Whether you have rented before or this is your first time when you rent a home there is a lot to think about.
If the rent is less than £25,000 per year and you do not live with the Landlord the tenancy automatically becomes an Assured Shorthold Tenancy (AST). An AST usually lasts for 6 to 12 months unless you agree a fixed term for the tenancy in advance with the Landlord.
When the fixed term of the tenancy has expired, the landlord is able to gain back possession of the property provided they give two months written notice to the tenant. In addition if you owe at least 2 months or 8 weeks rent the landlord can ask you to leave.
Before you even look at a property work out what you can afford by looking at what your basic outgoings are likely to be. For instance:
Most people find a place to rent by looking in the local press, on property websites or local agents. However if you find a property to rent it will be managed either directly by the Landlord or more usually by a letting agent.
Remember the Letting Agent is acting for the landlord and has no contractual duty to you. Check if the agent is ‘sole agent’ if not other agents may be trying to let the same property. Check the agent is an RICS member as they follow a Rent Only Management Code and Service Charge Management Code – protecting your consumer rights.
Once you have found a property, before you sign anything you should:
Protect your rental payments, lifestyle outgoings and contents:
As a tenant, your landlord cannot be responsible for insuring your possessions, and as someone who has a financial commitment to pay rent for your home, not to mention regular household bills, you may also be concerned about what would happen if you lost your income.
Our partners Mortgage Advice Bureau can arrange cover for your contents, as well as cover in case of accident, sickness or unemployment, and it may be simpler and more affordable than you’d expect. For insurance business we exclusively arrange products from Legal & General. For more information click here.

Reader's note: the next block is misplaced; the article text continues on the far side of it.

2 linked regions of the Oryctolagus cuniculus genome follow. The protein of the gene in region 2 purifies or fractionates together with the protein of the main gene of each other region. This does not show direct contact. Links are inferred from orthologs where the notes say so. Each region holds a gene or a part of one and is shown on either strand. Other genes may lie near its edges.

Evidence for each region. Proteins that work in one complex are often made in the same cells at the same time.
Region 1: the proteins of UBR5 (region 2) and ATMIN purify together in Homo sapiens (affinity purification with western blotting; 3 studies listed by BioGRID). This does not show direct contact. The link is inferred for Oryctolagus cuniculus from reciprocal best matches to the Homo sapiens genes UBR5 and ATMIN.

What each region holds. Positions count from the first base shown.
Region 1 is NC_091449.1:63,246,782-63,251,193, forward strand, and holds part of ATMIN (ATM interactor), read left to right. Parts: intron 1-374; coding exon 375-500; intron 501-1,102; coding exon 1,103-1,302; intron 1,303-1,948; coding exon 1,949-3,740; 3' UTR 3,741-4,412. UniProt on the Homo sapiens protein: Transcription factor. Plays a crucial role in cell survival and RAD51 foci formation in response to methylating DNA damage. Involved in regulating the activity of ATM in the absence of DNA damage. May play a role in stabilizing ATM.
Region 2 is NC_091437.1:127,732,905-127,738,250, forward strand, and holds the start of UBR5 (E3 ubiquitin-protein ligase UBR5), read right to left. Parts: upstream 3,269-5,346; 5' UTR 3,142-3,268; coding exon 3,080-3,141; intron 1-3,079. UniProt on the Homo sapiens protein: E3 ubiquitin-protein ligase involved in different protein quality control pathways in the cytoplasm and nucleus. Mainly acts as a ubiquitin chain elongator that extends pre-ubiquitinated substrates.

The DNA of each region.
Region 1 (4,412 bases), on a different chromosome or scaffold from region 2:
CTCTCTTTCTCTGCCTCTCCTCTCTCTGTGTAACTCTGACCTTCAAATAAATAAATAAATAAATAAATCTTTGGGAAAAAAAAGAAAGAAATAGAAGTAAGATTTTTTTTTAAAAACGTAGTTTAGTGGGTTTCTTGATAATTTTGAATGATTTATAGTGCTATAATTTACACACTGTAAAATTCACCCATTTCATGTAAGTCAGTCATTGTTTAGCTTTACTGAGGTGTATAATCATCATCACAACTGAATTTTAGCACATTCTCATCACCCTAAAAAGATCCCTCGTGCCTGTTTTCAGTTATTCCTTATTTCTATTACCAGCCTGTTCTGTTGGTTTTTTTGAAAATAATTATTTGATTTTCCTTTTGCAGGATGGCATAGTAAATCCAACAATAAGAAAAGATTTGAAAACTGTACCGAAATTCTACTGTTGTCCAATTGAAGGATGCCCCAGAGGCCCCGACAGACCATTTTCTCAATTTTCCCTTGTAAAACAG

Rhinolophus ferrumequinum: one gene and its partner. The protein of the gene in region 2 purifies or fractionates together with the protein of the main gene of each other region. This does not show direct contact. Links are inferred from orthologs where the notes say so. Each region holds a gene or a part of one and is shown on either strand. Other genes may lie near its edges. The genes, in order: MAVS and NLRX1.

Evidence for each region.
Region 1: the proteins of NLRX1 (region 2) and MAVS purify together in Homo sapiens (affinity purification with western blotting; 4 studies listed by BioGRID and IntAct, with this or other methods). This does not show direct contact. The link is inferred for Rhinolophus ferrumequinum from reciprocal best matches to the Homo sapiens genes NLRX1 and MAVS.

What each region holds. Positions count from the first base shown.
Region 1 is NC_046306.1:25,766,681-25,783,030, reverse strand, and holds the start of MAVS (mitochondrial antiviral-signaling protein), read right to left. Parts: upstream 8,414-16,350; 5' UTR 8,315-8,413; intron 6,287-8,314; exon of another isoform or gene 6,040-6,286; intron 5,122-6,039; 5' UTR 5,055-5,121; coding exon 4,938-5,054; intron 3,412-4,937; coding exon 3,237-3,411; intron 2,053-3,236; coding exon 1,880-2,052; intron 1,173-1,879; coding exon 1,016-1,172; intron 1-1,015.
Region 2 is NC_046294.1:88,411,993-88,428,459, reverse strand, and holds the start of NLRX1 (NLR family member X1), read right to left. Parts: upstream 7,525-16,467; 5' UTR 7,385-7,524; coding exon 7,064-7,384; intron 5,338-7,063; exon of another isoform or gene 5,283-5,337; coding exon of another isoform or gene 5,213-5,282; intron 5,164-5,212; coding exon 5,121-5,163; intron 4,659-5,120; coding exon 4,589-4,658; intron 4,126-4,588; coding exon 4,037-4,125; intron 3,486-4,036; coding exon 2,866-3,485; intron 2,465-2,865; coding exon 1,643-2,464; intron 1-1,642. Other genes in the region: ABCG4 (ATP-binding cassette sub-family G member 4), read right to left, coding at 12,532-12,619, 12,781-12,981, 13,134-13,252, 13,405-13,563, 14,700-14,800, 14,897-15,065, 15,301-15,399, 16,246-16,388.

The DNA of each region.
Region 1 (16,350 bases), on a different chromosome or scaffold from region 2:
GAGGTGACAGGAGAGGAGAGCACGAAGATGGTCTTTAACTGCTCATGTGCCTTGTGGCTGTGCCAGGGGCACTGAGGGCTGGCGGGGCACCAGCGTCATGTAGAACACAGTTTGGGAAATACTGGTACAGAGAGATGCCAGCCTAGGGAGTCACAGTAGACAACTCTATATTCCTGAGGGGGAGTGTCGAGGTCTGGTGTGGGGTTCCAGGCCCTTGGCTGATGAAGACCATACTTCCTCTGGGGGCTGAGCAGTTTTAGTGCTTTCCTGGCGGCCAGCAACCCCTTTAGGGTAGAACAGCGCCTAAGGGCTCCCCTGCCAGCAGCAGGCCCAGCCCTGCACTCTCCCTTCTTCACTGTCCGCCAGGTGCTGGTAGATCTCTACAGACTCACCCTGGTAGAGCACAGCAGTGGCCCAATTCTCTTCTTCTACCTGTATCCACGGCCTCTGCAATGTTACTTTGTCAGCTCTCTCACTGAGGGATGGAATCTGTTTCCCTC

You should get assurances or certificates from the landlord that the property complies with these regulations:
Once you have found a property you will need to agree the terms and conditions with the landlord. You will need to supply the landlord with relevant information and ensure you sign the necessary paperwork.
Before you sign anything the landlord or agent should provide you with a clear statement of rent, tenancy, deposit and any costs of setting up the tenancy. This includes the administration costs of getting your references. The letting agent will get reference by contacting either:
Even if someone is going to be your guarantor you will still need references. If you are self employed you may need to provide copies of trading accounts and an accountants reference.
Once the letting agent and landlord are happy with your references you will be asked to sign a tenancy agreement. Before signing read it thoroughly and check the paperwork mentions the following important points:
You will not be able to move in until you have paid your deposit, first months rent and any fees. Once this has been done don’t forget a few important things:
Return the property to the landlord at the end of the tenancy in the same condition as at the start allowing for fair wear and tear. Remember if you are away: